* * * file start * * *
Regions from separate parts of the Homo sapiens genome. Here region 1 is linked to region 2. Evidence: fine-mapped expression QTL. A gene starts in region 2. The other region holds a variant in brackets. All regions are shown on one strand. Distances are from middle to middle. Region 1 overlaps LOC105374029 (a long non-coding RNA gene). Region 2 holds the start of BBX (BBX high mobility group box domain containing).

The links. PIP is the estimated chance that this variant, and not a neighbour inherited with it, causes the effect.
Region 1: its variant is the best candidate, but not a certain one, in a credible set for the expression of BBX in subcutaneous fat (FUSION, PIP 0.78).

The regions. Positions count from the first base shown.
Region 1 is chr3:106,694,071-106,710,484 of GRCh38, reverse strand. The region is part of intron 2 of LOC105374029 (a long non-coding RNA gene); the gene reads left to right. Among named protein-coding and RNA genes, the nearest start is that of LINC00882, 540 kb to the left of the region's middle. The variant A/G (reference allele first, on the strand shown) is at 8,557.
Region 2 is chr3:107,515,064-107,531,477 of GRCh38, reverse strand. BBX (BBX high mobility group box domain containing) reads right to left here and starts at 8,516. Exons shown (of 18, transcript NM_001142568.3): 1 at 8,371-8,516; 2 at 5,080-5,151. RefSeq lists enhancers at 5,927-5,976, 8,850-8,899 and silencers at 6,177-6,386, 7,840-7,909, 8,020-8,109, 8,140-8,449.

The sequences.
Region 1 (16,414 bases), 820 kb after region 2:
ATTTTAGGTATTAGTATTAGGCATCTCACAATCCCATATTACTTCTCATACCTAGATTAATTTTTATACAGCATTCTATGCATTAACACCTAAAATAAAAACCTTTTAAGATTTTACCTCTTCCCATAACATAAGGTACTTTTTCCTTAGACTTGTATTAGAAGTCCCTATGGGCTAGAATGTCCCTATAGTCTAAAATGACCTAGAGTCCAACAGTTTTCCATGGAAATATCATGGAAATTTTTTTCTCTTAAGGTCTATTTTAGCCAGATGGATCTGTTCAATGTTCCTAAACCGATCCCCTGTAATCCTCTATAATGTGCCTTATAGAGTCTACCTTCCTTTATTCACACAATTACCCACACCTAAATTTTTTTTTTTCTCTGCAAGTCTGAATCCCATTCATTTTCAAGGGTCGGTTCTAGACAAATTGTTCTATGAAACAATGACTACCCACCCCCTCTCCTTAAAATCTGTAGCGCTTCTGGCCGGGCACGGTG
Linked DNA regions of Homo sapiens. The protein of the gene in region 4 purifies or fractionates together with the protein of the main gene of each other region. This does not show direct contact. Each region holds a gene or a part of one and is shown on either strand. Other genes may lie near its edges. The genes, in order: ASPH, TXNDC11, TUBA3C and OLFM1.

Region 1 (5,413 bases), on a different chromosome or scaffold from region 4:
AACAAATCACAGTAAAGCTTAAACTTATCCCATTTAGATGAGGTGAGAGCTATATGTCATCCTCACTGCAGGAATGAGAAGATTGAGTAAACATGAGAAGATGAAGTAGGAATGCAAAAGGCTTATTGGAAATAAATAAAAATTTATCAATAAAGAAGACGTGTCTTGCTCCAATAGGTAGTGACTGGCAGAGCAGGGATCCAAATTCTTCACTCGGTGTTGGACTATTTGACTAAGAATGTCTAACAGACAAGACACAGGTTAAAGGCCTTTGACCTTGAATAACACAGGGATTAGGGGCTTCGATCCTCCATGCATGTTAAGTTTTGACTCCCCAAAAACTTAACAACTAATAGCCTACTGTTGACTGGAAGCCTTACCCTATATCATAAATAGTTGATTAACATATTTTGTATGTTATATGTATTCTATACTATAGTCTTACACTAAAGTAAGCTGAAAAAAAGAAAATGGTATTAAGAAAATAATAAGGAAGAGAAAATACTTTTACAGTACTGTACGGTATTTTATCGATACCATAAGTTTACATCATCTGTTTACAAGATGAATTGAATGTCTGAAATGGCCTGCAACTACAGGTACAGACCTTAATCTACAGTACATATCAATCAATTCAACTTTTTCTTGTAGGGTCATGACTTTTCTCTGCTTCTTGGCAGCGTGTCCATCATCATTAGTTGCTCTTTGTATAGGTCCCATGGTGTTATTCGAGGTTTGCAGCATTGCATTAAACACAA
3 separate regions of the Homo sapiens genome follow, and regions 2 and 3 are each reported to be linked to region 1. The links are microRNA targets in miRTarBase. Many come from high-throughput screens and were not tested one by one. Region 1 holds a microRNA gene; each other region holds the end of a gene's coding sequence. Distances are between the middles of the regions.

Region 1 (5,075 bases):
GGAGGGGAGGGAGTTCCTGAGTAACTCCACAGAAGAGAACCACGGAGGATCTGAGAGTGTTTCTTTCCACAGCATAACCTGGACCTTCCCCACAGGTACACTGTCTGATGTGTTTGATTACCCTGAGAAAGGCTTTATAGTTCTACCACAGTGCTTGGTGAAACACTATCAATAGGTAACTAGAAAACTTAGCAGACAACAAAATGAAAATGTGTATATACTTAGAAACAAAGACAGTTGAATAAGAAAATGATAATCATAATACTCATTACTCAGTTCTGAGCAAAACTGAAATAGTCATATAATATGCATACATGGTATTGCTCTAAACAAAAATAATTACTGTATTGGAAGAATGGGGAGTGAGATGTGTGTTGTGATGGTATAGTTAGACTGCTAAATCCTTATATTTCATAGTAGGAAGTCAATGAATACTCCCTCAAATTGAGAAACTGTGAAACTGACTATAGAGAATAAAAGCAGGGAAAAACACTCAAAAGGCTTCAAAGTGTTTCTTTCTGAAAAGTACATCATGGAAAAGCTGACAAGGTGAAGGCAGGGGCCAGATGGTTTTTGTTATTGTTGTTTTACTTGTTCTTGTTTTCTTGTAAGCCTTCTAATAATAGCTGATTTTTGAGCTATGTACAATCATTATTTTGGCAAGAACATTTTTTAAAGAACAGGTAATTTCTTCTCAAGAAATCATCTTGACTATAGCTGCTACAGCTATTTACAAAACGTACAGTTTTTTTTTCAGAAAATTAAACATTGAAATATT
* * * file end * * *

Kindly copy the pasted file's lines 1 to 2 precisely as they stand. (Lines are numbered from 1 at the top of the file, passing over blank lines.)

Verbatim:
Regions from separate parts of the Homo sapiens genome. Here region 1 is linked to region 2. Evidence: fine-mapped expression QTL. A gene starts in region 2. The other region holds a variant in brackets. All regions are shown on one strand. Distances are from middle to middle. Region 1 overlaps LOC105374029 (a long non-coding RNA gene). Region 2 holds the start of BBX (BBX high mobility group box domain containing).

The links. PIP is the estimated chance that this variant, and not a neighbour inherited with it, causes the effect.